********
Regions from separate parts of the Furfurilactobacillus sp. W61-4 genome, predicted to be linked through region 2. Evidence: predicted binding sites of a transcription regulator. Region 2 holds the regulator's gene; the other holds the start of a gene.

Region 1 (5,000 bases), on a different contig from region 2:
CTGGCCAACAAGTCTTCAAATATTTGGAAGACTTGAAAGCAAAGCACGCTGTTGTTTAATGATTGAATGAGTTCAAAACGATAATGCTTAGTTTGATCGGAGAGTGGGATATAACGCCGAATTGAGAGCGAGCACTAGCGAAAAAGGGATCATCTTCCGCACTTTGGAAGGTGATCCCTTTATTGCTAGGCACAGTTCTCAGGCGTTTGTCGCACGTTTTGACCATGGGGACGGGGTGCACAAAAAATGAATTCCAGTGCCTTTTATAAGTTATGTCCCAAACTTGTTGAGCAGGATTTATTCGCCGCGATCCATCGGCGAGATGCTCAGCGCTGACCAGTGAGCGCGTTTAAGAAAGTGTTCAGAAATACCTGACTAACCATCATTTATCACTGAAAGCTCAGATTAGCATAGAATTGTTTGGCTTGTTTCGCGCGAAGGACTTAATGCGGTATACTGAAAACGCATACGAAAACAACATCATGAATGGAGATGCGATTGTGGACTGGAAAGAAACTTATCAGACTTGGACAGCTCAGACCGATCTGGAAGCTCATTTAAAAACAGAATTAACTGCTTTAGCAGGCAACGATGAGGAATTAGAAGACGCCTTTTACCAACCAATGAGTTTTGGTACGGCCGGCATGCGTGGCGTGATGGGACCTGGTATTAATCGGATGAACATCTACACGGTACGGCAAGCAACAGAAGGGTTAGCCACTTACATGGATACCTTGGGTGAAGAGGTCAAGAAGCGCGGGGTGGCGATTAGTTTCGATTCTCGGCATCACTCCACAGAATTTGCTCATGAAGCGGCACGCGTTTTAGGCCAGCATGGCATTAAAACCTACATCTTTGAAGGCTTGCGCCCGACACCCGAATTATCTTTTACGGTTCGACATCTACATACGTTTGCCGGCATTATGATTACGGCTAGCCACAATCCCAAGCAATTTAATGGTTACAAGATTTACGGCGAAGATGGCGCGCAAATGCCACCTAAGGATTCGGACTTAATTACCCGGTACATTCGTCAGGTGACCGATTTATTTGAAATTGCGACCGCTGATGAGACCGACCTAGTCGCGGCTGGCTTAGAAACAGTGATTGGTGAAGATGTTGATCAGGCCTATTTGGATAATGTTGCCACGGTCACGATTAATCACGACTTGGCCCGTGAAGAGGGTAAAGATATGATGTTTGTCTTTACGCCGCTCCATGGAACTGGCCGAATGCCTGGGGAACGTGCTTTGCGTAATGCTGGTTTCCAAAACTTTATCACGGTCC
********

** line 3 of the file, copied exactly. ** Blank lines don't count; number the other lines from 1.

CTGGCCAACAAGTCTTCAAATATTTGGAAGACTTGAAAGCAAAGCACGCTGTTGTTTAATGATTGAATGAGTTCAAAACGATAATGCTTAGTTTGATCGGAGAGTGGGATATAACGCCGAATTGAGAGCGAGCACTAGCGAAAAAGGGATCATCTTCCGCACTTTGGAAGGTGATCCCTTTATTGCTAGGCACAGTTCTCAGGCGTTTGTCGCACGTTTTGACCATGGGGACGGGGTGCACAAAAAATGAATTCCAGTGCCTTTTATAAGTTATGTCCCAAACTTGTTGAGCAGGATTTATTCGCCGCGATCCATCGGCGAGATGCTCAGCGCTGACCAGTGAGCGCGTTTAAGAAAGTGTTCAGAAATACCTGACTAACCATCATTTATCACTGAAAGCTCAGATTAGCATAGAATTGTTTGGCTTGTTTCGCGCGAAGGACTTAATGCGGTATACTGAAAACGCATACGAAAACAACATCATGAATGGAGATGCGATTGTGGACTGGAAAGAAACTTATCAGACTTGGACAGCTCAGACCGATCTGGAAGCTCATTTAAAAACAGAATTAACTGCTTTAGCAGGCAACGATGAGGAATTAGAAGACGCCTTTTACCAACCAATGAGTTTTGGTACGGCCGGCATGCGTGGCGTGATGGGACCTGGTATTAATCGGATGAACATCTACACGGTACGGCAAGCAACAGAAGGGTTAGCCACTTACATGGATACCTTGGGTGAAGAGGTCAAGAAGCGCGGGGTGGCGATTAGTTTCGATTCTCGGCATCACTCCACAGAATTTGCTCATGAAGCGGCACGCGTTTTAGGCCAGCATGGCATTAAAACCTACATCTTTGAAGGCTTGCGCCCGACACCCGAATTATCTTTTACGGTTCGACATCTACATACGTTTGCCGGCATTATGATTACGGCTAGCCACAATCCCAAGCAATTTAATGGTTACAAGATTTACGGCGAAGATGGCGCGCAAATGCCACCTAAGGATTCGGACTTAATTACCCGGTACATTCGTCAGGTGACCGATTTATTTGAAATTGCGACCGCTGATGAGACCGACCTAGTCGCGGCTGGCTTAGAAACAGTGATTGGTGAAGATGTTGATCAGGCCTATTTGGATAATGTTGCCACGGTCACGATTAATCACGACTTGGCCCGTGAAGAGGGTAAAGATATGATGTTTGTCTTTACGCCGCTCCATGGAACTGGCCGAATGCCTGGGGAACGTGCTTTGCGTAATGCTGGTTTCCAAAACTTTATCACGGTCC